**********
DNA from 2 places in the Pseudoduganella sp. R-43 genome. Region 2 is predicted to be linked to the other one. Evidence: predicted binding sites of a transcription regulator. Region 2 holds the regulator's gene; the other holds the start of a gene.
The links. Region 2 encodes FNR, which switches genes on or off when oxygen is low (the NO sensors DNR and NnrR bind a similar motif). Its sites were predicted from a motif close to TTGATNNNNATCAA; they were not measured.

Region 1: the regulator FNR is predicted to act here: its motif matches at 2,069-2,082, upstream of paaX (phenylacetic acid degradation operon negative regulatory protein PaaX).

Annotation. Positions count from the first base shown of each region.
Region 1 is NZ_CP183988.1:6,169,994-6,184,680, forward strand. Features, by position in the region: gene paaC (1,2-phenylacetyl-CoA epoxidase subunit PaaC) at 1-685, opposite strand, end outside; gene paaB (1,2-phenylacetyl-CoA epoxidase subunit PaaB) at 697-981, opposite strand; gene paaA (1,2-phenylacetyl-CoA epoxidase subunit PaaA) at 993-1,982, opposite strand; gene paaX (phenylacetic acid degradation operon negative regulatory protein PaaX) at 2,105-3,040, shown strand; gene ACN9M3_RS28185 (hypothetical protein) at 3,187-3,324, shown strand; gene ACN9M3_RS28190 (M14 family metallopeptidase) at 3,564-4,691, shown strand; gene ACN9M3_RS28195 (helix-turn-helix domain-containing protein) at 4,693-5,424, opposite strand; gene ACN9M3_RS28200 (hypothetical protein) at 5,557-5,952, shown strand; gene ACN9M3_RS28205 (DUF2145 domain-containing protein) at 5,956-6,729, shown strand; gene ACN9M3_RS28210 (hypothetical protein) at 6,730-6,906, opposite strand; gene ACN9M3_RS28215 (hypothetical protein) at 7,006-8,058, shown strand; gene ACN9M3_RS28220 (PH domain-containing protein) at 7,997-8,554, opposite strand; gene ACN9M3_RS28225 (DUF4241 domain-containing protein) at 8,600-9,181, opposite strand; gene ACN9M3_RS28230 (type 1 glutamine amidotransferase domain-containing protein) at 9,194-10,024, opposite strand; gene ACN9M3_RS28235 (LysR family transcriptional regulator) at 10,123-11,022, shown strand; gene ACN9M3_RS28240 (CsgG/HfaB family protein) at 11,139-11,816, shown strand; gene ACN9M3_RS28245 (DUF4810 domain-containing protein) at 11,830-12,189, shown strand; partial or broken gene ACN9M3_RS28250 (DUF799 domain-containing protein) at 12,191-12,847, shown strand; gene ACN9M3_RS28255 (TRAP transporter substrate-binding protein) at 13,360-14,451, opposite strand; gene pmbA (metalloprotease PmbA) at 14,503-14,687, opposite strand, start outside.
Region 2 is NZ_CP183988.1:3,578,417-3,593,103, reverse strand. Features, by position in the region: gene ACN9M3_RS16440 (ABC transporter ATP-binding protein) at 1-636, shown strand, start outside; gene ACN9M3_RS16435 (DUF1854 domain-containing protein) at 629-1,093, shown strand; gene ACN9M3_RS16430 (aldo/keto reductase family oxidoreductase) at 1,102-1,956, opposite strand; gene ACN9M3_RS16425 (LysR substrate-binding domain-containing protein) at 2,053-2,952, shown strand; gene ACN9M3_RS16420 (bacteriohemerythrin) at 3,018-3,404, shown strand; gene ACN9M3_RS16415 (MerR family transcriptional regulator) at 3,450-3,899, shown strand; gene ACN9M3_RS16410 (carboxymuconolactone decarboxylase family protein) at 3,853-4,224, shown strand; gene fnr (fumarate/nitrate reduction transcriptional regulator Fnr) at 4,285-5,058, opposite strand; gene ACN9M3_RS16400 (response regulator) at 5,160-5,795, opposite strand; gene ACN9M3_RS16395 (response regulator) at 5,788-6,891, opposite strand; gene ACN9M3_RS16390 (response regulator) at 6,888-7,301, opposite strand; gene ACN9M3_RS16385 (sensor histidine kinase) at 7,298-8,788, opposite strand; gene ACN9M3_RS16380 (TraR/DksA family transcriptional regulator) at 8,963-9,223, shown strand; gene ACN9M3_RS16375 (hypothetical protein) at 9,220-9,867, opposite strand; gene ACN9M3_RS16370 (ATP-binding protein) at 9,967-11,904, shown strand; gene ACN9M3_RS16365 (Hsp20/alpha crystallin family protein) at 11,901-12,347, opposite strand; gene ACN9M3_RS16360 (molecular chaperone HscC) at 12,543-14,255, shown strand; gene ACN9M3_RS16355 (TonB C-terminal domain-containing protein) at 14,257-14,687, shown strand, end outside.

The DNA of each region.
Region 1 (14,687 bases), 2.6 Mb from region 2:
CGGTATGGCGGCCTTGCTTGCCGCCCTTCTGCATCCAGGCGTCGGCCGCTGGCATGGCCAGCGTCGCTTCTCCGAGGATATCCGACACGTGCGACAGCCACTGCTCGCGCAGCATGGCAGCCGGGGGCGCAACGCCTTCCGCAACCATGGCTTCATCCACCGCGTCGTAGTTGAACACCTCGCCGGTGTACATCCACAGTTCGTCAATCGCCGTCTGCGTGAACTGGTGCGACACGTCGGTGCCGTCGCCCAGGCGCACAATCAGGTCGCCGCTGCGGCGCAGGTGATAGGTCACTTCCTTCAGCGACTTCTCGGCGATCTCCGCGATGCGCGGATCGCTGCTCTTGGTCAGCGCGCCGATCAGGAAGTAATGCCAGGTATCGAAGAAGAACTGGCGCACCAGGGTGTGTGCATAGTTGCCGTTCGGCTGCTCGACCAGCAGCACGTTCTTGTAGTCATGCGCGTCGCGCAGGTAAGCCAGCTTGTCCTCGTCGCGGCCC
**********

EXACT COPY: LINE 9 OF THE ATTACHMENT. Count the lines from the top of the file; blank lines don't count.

CGGTATGGCGGCCTTGCTTGCCGCCCTTCTGCATCCAGGCGTCGGCCGCTGGCATGGCCAGCGTCGCTTCTCCGAGGATATCCGACACGTGCGACAGCCACTGCTCGCGCAGCATGGCAGCCGGGGGCGCAACGCCTTCCGCAACCATGGCTTCATCCACCGCGTCGTAGTTGAACACCTCGCCGGTGTACATCCACAGTTCGTCAATCGCCGTCTGCGTGAACTGGTGCGACACGTCGGTGCCGTCGCCCAGGCGCACAATCAGGTCGCCGCTGCGGCGCAGGTGATAGGTCACTTCCTTCAGCGACTTCTCGGCGATCTCCGCGATGCGCGGATCGCTGCTCTTGGTCAGCGCGCCGATCAGGAAGTAATGCCAGGTATCGAAGAAGAACTGGCGCACCAGGGTGTGTGCATAGTTGCCGTTCGGCTGCTCGACCAGCAGCACGTTCTTGTAGTCATGCGCGTCGCGCAGGTAAGCCAGCTTGTCCTCGTCGCGGCCC